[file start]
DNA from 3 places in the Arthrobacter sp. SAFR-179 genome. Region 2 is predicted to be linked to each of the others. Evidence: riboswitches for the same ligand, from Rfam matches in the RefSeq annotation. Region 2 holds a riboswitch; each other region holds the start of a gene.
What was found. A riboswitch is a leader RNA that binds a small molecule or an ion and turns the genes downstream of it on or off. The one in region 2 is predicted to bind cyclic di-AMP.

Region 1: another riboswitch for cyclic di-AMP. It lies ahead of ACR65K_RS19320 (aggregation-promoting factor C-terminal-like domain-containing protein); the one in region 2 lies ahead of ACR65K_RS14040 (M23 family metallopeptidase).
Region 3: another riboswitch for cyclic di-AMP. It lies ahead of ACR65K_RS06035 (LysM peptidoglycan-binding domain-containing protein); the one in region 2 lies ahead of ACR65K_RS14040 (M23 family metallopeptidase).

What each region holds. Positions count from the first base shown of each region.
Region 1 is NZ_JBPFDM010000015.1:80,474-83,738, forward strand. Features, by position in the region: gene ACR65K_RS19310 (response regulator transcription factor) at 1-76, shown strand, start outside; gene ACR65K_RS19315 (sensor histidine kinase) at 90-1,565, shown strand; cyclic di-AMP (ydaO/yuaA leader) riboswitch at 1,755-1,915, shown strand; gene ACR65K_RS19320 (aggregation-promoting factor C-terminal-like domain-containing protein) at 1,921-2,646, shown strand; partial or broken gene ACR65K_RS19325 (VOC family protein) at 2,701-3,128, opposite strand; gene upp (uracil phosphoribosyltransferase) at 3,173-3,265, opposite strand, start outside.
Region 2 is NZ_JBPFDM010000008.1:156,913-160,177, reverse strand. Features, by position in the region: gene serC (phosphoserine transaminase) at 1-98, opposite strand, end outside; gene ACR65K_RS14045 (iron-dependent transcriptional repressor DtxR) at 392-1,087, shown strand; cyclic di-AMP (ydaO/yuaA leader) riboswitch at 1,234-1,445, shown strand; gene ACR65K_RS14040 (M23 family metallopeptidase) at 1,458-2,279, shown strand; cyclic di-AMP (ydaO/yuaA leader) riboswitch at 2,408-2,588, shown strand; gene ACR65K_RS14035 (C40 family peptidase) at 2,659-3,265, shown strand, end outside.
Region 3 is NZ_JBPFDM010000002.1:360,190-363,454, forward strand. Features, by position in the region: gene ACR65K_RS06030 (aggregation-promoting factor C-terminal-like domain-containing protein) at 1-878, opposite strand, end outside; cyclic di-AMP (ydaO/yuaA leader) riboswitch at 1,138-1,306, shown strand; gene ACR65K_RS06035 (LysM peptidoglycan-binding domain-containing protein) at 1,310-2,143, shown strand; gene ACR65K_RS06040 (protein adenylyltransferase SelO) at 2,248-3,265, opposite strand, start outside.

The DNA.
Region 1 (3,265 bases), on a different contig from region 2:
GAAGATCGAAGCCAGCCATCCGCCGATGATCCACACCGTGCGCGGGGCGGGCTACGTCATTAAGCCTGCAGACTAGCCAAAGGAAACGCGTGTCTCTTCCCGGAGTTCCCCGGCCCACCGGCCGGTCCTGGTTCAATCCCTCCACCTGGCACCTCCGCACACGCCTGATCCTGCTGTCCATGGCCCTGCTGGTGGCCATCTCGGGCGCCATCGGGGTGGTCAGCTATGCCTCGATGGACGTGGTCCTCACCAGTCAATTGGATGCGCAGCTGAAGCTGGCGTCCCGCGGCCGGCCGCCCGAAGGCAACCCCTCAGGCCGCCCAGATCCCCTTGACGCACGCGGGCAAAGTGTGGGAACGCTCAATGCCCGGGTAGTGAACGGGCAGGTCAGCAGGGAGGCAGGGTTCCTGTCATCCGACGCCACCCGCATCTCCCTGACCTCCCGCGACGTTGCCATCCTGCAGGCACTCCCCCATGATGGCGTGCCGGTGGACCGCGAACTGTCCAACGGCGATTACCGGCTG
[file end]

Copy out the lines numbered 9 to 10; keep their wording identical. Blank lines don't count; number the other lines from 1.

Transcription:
The DNA.
Region 1 (3,265 bases), on a different contig from region 2: